Right To Privacy On Trial


The decision to establish whether or not four banking institutions be compelled to make available transaction records of two of the nine public officials and international companies implicated into the Global Witness bribery allegation is expected to be delivered by Judge Boimah Kontoe of Criminal Court ‘A’ at the Temple of Justice on Monday, May 30.

Judge Kontoe made the disclosure yesterday immediately after hearing final legal arguments into the merit and demerit of a request of ‘Subpoena Duces Tecum’ (summon) asked for by government lawyers to be served on the banks.

Subpoena duces tecum is a court order requiring a witness to bring documents in their possession or under the control of the witness to a certain place at a certain time.

This subpoena must be served personally on the person subpoenaed. It is the common way to obtain potentially useful evidence, such as documents and business records, in the possession of a third party, a legal expert hinted the Daily Observer yesterday.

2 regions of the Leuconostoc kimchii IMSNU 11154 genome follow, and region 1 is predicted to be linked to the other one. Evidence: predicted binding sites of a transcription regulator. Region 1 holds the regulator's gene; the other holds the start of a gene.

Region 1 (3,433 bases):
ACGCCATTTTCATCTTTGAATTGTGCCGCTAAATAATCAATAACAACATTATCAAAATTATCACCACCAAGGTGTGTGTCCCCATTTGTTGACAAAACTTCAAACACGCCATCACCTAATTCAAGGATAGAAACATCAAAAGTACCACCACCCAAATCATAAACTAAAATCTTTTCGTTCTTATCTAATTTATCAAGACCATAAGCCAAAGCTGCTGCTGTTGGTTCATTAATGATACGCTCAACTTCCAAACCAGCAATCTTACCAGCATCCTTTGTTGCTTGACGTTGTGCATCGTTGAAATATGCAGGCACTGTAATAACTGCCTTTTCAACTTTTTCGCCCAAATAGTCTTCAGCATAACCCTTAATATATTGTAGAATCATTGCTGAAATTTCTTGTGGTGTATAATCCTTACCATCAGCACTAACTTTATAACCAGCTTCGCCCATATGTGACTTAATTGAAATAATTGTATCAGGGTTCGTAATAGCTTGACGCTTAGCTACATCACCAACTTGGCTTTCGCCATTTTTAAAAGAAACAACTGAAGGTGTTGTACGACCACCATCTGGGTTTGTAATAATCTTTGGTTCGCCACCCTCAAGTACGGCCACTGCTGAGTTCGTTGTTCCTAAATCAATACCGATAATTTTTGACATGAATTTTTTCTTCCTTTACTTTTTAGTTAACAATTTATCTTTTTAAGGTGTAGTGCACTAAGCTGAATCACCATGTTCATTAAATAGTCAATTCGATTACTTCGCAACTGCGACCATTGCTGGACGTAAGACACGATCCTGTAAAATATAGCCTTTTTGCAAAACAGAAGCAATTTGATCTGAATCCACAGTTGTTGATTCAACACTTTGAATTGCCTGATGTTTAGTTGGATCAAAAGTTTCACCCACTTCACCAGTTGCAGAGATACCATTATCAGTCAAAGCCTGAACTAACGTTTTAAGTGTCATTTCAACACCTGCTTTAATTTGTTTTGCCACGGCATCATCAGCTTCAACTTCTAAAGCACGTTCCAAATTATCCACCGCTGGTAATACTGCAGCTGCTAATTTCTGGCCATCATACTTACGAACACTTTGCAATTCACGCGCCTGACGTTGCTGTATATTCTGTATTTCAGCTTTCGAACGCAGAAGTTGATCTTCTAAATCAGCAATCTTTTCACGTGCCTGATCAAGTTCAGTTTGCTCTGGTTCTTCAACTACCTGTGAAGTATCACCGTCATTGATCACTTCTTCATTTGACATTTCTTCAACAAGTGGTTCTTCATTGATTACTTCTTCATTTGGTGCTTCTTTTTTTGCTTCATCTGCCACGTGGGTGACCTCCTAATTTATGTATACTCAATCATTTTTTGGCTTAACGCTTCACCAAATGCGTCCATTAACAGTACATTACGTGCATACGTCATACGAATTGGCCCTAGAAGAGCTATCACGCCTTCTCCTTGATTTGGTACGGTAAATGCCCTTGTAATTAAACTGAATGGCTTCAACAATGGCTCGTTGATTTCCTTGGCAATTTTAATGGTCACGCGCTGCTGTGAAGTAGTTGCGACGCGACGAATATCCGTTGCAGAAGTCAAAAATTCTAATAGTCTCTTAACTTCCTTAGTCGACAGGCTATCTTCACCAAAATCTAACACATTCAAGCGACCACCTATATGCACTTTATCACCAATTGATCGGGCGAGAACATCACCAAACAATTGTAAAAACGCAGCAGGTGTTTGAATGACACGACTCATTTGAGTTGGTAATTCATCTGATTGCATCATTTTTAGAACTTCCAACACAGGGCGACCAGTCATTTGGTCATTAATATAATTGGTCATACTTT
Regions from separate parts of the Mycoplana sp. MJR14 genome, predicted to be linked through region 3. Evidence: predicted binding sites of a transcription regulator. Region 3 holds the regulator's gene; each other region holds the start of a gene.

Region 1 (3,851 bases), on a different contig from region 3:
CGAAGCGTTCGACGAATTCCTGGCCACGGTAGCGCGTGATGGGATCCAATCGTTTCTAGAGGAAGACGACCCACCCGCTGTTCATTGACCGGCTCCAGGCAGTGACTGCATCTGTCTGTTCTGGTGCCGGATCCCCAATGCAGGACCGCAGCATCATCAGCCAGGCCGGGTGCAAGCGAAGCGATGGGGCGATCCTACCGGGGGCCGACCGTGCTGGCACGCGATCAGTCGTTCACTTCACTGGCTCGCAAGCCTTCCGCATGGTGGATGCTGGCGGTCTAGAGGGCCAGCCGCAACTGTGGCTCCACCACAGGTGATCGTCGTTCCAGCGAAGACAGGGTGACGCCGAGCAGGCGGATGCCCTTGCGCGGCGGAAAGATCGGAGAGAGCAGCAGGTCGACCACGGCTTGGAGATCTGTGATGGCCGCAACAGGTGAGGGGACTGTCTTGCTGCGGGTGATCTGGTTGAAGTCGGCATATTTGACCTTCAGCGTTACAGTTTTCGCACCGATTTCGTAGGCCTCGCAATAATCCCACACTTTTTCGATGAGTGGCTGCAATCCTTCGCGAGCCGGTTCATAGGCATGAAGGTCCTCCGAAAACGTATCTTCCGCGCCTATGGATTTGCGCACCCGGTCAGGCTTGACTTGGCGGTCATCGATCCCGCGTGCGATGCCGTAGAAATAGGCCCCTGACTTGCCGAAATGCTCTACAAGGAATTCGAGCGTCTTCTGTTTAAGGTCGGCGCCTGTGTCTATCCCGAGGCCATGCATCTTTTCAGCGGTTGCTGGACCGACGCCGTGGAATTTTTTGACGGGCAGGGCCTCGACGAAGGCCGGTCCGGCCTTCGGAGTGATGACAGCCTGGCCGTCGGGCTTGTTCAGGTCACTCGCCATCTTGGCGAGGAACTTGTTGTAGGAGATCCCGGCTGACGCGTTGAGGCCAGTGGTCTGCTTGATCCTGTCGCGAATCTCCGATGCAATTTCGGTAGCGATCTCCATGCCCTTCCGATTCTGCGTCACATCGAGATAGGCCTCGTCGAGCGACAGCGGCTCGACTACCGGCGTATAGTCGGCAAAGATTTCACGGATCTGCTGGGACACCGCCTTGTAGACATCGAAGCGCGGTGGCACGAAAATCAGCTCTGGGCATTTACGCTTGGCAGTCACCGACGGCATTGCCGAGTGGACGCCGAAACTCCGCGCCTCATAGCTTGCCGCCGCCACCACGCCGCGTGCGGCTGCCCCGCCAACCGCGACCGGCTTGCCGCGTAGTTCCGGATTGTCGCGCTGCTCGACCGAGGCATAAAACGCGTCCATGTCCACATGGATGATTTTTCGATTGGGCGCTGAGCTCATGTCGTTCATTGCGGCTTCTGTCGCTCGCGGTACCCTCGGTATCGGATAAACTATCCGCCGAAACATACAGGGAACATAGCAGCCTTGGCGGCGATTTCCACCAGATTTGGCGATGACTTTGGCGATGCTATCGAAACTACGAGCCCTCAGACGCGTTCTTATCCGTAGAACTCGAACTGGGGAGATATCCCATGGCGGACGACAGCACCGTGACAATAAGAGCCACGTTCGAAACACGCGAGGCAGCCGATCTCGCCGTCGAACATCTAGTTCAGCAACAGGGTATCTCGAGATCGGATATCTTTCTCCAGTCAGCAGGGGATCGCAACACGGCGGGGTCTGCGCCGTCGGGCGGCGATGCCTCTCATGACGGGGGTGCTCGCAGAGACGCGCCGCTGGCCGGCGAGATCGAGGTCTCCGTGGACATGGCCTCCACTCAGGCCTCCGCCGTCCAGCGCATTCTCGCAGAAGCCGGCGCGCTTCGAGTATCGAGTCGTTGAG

“Failure to respond to a subpoena duces tecum may subject the party served with the subpoena to punishment for contempt of court for disobeying a court order,” the expert added.

International Bank (Liberia) Limited, Ecobank Liberia Limited, Guaranty Trust Bank Liberia Limited and Global Bank Liberia Limited are those financial institutions expected to produce the bank statements of the accused that covered the period of January 1, 2010 to September 30,

2010, of which the legal team of Grand Cape Mount County Senator Varney Sherman of and former Grand Kru County Senator Cletus Wotorson, of claiming it violates the privacy rights of their clients.

Article 16 of the Liberian Constitution of 1986 requires that “No person shall be subjected to interference with his privacy of person, family, home or correspondence except by order of a court of competent jurisdiction.”